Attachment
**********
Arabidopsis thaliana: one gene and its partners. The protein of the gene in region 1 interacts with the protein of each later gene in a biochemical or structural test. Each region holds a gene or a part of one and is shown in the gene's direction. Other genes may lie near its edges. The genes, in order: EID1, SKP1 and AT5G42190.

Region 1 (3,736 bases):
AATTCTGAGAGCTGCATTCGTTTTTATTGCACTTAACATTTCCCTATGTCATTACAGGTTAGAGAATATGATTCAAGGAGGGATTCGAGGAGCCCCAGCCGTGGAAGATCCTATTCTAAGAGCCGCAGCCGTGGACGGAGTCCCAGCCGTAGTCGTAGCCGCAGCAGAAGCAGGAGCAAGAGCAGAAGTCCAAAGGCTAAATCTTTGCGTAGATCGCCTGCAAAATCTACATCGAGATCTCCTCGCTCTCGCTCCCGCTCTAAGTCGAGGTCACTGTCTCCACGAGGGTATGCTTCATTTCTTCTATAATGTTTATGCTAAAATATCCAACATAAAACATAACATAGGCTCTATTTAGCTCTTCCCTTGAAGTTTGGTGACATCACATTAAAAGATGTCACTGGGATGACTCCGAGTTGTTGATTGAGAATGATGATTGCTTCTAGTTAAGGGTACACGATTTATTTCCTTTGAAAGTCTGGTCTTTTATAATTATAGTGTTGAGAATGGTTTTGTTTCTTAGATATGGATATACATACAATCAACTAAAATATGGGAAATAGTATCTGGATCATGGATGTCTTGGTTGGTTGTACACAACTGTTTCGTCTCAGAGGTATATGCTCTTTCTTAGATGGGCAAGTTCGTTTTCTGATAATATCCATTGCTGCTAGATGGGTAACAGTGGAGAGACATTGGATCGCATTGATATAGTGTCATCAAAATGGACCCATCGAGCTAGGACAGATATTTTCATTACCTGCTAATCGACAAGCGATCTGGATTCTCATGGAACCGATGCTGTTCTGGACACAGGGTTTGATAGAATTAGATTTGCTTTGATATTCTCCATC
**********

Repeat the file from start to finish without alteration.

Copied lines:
Arabidopsis thaliana: one gene and its partners. The protein of the gene in region 1 interacts with the protein of each later gene in a biochemical or structural test. Each region holds a gene or a part of one and is shown in the gene's direction. Other genes may lie near its edges. The genes, in order: EID1, SKP1 and AT5G42190.

Region 1 (3,736 bases):
AATTCTGAGAGCTGCATTCGTTTTTATTGCACTTAACATTTCCCTATGTCATTACAGGTTAGAGAATATGATTCAAGGAGGGATTCGAGGAGCCCCAGCCGTGGAAGATCCTATTCTAAGAGCCGCAGCCGTGGACGGAGTCCCAGCCGTAGTCGTAGCCGCAGCAGAAGCAGGAGCAAGAGCAGAAGTCCAAAGGCTAAATCTTTGCGTAGATCGCCTGCAAAATCTACATCGAGATCTCCTCGCTCTCGCTCCCGCTCTAAGTCGAGGTCACTGTCTCCACGAGGGTATGCTTCATTTCTTCTATAATGTTTATGCTAAAATATCCAACATAAAACATAACATAGGCTCTATTTAGCTCTTCCCTTGAAGTTTGGTGACATCACATTAAAAGATGTCACTGGGATGACTCCGAGTTGTTGATTGAGAATGATGATTGCTTCTAGTTAAGGGTACACGATTTATTTCCTTTGAAAGTCTGGTCTTTTATAATTATAGTGTTGAGAATGGTTTTGTTTCTTAGATATGGATATACATACAATCAACTAAAATATGGGAAATAGTATCTGGATCATGGATGTCTTGGTTGGTTGTACACAACTGTTTCGTCTCAGAGGTATATGCTCTTTCTTAGATGGGCAAGTTCGTTTTCTGATAATATCCATTGCTGCTAGATGGGTAACAGTGGAGAGACATTGGATCGCATTGATATAGTGTCATCAAAATGGACCCATCGAGCTAGGACAGATATTTTCATTACCTGCTAATCGACAAGCGATCTGGATTCTCATGGAACCGATGCTGTTCTGGACACAGGGTTTGATAGAATTAGATTTGCTTTGATATTCTCCATC